Tuesday, June 17, 2014



Washington, D.C. (JFK+50) The Democratic National Committee Headquarters in the Watergate Hotel was burglarized here in the Nation's Capital 42 years ago today, June 17, 1972.

Five intruders were arrested.  They included...

James McCord
Frank Sturgis
Bernard Barker
Virgilio Gonzalez 
Eugenio Martinez.

James McCord was the security chief for President Richard M. Nixon's Committee to Re-elect the President or CREEP.

Three of the five burglars were Cuban exiles and one was a Cuban-American.

The Constitution Daily writes...

"The burglars used tape to hold open the latches on door locks at the DNC office.  A sharp-eyed guard, Frank Wills, saw the tape and called police."

The reason for the break-in was to assure President Nixon's re-election in 1972 by collecting information to sabotage the Democratic presidential campaign.

Ron Zeigler, President Nixon's press secretary, referred to the incident on June 19, 1972 as a "third-rate burglary."

As a result of the investigation by the Senate Select Committee on Watergate, President Nixon was forced to resign on August 9, 1974.

Watergate Security Guard's Notes
June 17, 1962


"10 fascinating facts about Watergate 42 years later," The Constitution Daily,


Washington, D.C. (JFK+50) The United States Supreme Court ruled 51 years ago today, June 17, 1963, that school sponsored Bible reading is unconstitutional.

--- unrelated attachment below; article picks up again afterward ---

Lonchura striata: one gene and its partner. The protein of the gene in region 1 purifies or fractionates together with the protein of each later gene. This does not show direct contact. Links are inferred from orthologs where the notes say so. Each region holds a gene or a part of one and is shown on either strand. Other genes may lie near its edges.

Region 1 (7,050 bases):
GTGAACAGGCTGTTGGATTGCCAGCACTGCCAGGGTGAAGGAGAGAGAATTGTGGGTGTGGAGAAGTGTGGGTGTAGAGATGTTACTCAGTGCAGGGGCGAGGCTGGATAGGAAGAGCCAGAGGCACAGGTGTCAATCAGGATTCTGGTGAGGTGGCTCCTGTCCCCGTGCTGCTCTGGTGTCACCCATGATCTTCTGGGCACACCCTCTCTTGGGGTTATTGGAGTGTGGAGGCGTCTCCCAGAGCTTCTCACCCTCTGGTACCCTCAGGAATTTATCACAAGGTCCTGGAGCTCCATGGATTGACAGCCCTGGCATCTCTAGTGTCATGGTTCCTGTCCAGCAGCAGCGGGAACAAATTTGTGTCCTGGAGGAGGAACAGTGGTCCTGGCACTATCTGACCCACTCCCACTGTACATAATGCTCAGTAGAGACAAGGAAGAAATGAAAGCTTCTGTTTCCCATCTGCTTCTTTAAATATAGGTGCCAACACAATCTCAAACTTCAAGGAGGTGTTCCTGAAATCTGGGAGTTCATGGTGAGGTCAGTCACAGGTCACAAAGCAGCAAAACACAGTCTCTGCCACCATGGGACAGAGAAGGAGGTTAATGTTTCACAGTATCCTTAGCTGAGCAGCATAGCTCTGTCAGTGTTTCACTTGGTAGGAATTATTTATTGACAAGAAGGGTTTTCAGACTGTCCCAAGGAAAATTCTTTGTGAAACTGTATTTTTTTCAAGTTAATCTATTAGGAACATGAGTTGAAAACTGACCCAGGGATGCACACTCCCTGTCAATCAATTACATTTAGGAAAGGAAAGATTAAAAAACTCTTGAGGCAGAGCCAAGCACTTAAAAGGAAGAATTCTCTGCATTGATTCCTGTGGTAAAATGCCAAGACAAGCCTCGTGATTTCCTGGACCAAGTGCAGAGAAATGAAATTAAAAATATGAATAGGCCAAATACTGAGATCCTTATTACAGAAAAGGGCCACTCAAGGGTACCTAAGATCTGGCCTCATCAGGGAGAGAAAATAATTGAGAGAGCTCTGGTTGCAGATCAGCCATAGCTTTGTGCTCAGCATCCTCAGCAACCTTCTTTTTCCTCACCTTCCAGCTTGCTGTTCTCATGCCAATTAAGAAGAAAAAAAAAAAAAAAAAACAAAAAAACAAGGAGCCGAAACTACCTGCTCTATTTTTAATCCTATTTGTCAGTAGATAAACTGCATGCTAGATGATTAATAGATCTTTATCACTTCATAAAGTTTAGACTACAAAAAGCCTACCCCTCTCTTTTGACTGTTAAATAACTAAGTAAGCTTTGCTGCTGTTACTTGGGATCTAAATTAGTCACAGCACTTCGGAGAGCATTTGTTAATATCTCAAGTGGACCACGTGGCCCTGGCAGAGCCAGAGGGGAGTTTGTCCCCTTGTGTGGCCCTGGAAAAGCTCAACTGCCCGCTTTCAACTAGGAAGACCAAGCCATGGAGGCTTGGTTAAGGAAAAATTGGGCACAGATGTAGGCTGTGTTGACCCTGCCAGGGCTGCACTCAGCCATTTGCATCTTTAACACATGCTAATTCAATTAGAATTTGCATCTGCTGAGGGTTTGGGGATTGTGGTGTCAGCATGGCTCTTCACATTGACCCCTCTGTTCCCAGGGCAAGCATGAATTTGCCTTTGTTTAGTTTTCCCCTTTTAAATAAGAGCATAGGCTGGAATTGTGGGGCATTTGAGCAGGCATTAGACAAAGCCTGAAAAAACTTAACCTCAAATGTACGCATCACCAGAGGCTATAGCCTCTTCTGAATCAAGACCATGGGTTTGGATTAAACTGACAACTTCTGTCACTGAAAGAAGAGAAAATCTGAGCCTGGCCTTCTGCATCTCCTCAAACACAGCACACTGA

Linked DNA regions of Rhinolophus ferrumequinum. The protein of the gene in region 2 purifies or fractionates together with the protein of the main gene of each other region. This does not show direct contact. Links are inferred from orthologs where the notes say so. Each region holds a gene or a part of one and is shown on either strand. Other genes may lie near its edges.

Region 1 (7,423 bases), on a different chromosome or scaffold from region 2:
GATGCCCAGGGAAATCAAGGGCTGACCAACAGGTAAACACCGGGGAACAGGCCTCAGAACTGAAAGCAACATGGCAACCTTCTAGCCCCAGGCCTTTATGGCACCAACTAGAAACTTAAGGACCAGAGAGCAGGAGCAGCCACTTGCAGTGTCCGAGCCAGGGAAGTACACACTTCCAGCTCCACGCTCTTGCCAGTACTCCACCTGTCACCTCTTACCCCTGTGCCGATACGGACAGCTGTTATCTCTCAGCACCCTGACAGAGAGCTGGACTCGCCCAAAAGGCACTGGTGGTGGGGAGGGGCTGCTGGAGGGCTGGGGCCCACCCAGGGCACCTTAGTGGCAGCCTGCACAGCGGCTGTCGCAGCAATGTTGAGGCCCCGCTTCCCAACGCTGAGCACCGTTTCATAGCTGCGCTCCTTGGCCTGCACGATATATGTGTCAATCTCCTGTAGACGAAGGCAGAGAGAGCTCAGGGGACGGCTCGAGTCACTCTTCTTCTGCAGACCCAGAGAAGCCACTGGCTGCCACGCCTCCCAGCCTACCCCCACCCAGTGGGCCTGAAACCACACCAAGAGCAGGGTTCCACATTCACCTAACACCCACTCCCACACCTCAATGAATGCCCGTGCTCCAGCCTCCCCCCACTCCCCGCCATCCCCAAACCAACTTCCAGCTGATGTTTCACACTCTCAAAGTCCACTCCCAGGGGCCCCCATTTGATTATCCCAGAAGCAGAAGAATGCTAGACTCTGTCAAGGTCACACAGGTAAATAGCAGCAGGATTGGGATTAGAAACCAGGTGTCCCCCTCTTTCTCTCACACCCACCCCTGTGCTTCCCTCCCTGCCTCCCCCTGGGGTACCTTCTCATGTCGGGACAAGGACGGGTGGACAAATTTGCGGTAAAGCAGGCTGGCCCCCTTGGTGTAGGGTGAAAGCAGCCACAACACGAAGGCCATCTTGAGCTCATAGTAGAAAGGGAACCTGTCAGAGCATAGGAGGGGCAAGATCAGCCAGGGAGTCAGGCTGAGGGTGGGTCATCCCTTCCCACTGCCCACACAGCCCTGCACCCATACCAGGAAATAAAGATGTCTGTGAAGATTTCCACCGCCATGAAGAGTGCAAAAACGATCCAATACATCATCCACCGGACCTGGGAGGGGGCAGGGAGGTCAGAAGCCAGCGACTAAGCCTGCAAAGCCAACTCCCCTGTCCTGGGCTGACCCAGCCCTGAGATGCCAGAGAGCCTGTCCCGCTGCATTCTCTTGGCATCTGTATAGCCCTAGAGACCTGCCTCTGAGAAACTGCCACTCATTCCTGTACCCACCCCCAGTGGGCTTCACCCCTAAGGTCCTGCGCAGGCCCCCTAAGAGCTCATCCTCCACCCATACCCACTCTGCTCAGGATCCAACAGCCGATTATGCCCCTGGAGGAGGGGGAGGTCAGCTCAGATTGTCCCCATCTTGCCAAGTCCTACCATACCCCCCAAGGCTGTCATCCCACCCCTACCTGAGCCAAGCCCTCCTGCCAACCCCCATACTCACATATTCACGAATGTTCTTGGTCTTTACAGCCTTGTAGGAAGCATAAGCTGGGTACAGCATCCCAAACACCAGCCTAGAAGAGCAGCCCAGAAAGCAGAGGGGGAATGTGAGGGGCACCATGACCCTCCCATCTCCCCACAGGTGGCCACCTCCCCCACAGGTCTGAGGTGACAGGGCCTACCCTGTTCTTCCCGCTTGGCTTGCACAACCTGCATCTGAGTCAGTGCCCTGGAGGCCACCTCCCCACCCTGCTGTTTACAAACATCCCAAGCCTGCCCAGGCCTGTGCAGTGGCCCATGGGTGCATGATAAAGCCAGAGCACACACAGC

The ruling came in the case of Abington* School District v. Schempp which challenged Bible reading over the school intercom as a violation of 1st amendment rights.

The vote on the high court was 8 to 1.

Justice Tom Clark wrote in regard to religious freedom....

"It has long been recognized that government must be neutral and while protecting all, must prefer none and disparage none."

*Abington is located in the state of Pennsylvania.

Justice Tom C. Clark
Photo by Frank Wolfe (1967)
LBJ Library

In response to the 1962 Supreme Court ruling that prayer in schools is unconstitutional, President John F. Kennedy was asked the following question at a news conference of June 27, 1962:

In the furor over the Supreme Court decision on prayer in schools....can you give us your opinion?

The President responded:

"I think...that we (should) support Supreme Court decisions even when we may not agree with them. 

 In addition, we have....a very easy remedy, and that is to pray a good deal more at home....and....make the true meaning of prayer much more important in the lives of all of our children."